Thursday, October 31, 2013


From the legal section of the online Free Dictionary we get the definition of consideration:
Something of value given by both parties to a contract that induces them to enter into the agreement to exchange mutual performances.
So what would be "consideration" in the context of our most popular social contract--public education? On the one hand taxpayers pony up cash that is converted into a public education. That part is simple.

But what of value do students or their parents offer? Is it a commitment to acquire the education paid for by others*? Is it mere words or are students and parents held accountable for meeting this commitment? To date it has been the former.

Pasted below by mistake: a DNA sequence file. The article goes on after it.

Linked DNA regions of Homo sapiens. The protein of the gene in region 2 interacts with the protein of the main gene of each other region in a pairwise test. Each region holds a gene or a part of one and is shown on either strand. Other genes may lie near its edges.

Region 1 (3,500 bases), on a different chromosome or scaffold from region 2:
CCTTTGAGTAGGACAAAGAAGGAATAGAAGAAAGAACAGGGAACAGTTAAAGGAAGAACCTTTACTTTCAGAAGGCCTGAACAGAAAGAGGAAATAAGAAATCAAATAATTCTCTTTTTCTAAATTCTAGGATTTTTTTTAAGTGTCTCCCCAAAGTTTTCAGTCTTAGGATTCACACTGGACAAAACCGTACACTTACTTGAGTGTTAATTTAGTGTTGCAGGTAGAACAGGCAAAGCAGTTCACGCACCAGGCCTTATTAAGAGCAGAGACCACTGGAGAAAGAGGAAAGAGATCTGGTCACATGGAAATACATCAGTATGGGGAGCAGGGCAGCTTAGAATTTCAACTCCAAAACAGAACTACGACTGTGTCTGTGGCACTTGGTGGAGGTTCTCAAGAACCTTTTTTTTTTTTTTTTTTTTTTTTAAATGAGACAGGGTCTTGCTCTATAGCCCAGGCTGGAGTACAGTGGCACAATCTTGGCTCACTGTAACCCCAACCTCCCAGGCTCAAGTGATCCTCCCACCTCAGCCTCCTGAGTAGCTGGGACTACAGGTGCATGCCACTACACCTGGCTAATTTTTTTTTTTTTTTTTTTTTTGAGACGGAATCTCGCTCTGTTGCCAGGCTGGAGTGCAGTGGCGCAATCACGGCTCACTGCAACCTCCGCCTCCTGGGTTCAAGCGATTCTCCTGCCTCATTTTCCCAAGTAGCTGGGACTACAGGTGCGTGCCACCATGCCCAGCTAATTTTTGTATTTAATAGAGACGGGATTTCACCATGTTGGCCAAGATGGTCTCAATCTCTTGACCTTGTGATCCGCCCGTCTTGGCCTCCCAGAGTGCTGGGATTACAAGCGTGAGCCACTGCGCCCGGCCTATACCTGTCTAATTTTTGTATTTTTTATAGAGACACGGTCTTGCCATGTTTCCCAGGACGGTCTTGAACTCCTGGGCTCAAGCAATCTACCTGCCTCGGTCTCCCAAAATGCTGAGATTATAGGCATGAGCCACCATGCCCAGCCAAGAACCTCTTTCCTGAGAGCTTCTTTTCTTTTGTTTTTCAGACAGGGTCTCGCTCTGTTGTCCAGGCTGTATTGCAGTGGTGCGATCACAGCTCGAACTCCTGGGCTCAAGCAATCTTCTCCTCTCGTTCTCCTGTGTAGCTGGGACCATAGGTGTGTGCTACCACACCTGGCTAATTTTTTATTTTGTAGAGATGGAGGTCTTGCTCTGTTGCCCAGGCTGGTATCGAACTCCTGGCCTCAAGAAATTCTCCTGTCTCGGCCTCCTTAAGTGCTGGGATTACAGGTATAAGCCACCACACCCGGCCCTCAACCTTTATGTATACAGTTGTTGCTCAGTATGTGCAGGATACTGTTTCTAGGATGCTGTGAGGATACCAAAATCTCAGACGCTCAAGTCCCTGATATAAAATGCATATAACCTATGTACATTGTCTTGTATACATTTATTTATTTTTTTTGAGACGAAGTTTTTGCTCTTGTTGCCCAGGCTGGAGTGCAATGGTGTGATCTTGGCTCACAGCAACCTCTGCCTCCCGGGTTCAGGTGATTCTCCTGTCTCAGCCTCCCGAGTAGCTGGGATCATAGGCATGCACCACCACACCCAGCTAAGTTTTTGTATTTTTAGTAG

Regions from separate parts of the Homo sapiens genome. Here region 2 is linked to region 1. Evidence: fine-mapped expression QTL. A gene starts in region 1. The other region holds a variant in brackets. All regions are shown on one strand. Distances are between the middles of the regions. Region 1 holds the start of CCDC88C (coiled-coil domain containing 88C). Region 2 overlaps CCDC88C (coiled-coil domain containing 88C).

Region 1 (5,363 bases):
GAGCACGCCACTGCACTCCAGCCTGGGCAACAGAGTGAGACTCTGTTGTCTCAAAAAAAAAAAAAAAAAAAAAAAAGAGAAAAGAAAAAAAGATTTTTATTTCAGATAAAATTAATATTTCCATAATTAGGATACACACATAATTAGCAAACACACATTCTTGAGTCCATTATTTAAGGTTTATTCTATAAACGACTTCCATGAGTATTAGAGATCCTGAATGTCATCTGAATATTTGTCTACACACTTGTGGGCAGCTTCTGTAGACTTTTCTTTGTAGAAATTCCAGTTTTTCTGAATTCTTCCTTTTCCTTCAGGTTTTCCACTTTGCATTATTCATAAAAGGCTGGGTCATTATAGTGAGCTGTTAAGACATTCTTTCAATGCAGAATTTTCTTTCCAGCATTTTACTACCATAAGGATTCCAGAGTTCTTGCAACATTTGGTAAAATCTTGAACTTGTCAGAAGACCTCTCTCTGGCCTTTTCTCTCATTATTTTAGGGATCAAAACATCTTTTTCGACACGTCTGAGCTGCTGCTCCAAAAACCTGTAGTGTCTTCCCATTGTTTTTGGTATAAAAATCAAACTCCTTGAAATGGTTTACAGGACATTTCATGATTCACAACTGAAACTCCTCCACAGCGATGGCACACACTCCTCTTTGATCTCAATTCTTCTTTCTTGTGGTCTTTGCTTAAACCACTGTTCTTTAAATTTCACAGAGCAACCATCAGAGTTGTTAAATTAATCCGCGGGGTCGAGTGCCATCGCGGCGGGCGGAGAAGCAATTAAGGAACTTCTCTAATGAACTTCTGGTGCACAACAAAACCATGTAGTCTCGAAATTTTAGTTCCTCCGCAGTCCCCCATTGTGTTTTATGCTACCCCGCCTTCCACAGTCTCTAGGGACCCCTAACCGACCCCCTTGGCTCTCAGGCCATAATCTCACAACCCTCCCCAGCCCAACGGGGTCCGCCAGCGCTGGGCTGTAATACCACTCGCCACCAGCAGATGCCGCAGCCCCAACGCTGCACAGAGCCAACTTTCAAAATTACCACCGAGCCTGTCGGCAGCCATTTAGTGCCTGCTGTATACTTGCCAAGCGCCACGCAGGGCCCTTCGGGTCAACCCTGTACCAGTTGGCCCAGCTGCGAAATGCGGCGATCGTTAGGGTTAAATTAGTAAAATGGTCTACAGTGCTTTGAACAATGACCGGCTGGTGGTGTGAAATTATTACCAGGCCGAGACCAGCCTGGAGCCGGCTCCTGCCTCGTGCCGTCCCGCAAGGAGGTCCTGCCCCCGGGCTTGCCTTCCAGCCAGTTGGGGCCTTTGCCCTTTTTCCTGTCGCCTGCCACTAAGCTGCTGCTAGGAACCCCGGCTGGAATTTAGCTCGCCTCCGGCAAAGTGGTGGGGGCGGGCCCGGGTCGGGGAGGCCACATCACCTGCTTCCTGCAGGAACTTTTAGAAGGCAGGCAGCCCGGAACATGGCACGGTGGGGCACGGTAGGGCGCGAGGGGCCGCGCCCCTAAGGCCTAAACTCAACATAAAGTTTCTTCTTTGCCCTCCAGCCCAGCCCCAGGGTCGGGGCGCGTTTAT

Maybe it's time to balance out this contractual equation. Since it is impractical to ensure that students and parents do not or cannot renege it is clear equity will only be delivered by addressing the other side of the equation. That we can fix.

* We'll not go into it here but if you start with a simple average of $10K per student per year you can do the math and figure out how long it will take for the average family with three children to pay back the cost of their children's education. We should all live so long.